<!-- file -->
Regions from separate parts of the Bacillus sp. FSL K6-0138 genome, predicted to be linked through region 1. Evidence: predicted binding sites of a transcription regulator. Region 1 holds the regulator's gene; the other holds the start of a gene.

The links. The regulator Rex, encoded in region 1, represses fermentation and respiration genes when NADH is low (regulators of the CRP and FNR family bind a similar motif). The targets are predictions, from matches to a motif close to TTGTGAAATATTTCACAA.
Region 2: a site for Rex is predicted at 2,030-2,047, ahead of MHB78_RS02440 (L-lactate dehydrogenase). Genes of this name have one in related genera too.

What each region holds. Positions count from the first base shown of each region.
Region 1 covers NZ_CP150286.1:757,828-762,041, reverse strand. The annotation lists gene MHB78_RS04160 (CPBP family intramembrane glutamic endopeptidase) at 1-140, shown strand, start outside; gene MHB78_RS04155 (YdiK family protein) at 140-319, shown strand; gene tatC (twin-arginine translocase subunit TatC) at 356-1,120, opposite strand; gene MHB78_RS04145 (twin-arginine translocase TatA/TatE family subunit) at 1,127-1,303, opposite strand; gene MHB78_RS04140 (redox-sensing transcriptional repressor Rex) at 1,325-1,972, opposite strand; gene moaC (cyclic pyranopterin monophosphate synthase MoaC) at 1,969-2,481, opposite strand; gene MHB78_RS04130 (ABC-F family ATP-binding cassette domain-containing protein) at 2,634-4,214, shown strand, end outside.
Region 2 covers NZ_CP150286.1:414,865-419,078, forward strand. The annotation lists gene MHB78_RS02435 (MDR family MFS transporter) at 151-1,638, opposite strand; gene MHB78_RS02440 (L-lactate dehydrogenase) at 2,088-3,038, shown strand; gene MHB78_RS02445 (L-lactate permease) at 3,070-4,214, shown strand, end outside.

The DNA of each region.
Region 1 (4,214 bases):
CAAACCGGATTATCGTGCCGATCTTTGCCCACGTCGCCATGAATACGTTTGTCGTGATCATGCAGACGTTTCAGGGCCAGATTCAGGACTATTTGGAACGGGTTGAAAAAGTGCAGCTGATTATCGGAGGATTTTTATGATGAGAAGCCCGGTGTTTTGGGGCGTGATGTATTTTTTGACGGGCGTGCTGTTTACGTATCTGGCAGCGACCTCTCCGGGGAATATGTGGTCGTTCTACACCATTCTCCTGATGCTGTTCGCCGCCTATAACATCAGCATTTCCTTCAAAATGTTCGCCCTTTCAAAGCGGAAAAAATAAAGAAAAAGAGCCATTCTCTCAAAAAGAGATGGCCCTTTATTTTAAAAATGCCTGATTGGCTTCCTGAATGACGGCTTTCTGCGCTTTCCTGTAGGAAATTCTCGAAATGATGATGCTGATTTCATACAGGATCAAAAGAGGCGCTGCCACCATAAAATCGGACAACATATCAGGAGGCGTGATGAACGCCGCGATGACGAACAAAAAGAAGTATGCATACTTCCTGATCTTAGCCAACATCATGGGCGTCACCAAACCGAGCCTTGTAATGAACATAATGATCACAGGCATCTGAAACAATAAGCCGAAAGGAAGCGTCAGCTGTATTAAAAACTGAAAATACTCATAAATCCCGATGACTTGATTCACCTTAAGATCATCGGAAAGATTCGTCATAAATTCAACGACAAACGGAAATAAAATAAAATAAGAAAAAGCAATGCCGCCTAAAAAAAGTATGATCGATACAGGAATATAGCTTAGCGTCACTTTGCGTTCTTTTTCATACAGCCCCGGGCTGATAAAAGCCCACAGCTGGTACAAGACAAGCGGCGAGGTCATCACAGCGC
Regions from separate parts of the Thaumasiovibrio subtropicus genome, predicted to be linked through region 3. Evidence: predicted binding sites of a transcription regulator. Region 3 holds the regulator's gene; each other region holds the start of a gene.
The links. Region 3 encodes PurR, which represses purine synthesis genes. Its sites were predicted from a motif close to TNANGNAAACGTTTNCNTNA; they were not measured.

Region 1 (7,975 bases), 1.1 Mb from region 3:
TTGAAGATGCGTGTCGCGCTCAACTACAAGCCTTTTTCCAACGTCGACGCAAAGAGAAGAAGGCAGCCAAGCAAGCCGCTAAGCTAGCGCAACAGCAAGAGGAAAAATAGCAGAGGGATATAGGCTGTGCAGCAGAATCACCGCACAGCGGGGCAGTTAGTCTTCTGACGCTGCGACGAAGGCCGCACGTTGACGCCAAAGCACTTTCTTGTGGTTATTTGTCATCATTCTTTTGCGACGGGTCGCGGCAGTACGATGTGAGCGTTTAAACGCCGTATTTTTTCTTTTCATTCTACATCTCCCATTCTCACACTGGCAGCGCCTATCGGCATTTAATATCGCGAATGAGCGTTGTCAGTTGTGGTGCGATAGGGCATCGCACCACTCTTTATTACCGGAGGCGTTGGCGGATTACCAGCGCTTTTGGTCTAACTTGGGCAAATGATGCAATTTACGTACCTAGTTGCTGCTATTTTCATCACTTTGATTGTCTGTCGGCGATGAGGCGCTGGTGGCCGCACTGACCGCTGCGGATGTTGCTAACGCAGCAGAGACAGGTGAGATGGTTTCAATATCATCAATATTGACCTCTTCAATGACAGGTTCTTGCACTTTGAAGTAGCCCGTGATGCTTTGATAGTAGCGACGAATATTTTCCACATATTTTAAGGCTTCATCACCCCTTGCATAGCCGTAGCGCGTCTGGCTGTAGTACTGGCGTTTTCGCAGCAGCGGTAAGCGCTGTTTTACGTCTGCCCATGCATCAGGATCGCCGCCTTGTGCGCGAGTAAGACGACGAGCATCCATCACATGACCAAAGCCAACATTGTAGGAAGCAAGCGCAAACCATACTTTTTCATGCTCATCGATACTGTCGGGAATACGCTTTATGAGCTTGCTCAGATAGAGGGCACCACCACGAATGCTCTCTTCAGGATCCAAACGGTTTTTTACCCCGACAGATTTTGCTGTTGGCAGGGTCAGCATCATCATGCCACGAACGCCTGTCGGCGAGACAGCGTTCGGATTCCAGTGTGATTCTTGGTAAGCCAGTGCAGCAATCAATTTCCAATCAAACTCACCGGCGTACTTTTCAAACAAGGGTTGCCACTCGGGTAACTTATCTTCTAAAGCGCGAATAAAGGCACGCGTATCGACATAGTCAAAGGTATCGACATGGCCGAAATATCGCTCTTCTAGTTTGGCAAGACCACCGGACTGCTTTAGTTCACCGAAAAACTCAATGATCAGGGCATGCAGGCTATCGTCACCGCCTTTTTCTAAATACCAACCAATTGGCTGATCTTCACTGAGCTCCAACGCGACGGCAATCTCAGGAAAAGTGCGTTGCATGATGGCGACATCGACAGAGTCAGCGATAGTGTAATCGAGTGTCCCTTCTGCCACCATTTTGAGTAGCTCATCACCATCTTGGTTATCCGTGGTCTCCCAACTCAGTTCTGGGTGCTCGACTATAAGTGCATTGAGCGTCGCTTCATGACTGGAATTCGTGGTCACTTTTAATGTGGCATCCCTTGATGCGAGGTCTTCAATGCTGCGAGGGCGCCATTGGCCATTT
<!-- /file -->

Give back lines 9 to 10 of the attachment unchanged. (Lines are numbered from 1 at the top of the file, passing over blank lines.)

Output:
CAAACCGGATTATCGTGCCGATCTTTGCCCACGTCGCCATGAATACGTTTGTCGTGATCATGCAGACGTTTCAGGGCCAGATTCAGGACTATTTGGAACGGGTTGAAAAAGTGCAGCTGATTATCGGAGGATTTTTATGATGAGAAGCCCGGTGTTTTGGGGCGTGATGTATTTTTTGACGGGCGTGCTGTTTACGTATCTGGCAGCGACCTCTCCGGGGAATATGTGGTCGTTCTACACCATTCTCCTGATGCTGTTCGCCGCCTATAACATCAGCATTTCCTTCAAAATGTTCGCCCTTTCAAAGCGGAAAAAATAAAGAAAAAGAGCCATTCTCTCAAAAAGAGATGGCCCTTTATTTTAAAAATGCCTGATTGGCTTCCTGAATGACGGCTTTCTGCGCTTTCCTGTAGGAAATTCTCGAAATGATGATGCTGATTTCATACAGGATCAAAAGAGGCGCTGCCACCATAAAATCGGACAACATATCAGGAGGCGTGATGAACGCCGCGATGACGAACAAAAAGAAGTATGCATACTTCCTGATCTTAGCCAACATCATGGGCGTCACCAAACCGAGCCTTGTAATGAACATAATGATCACAGGCATCTGAAACAATAAGCCGAAAGGAAGCGTCAGCTGTATTAAAAACTGAAAATACTCATAAATCCCGATGACTTGATTCACCTTAAGATCATCGGAAAGATTCGTCATAAATTCAACGACAAACGGAAATAAAATAAAATAAGAAAAAGCAATGCCGCCTAAAAAAAGTATGATCGATACAGGAATATAGCTTAGCGTCACTTTGCGTTCTTTTTCATACAGCCCCGGGCTGATAAAAGCCCACAGCTGGTACAAGACAAGCGGCGAGGTCATCACAGCGC
Regions from separate parts of the Thaumasiovibrio subtropicus genome, predicted to be linked through region 3. Evidence: predicted binding sites of a transcription regulator. Region 3 holds the regulator's gene; each other region holds the start of a gene.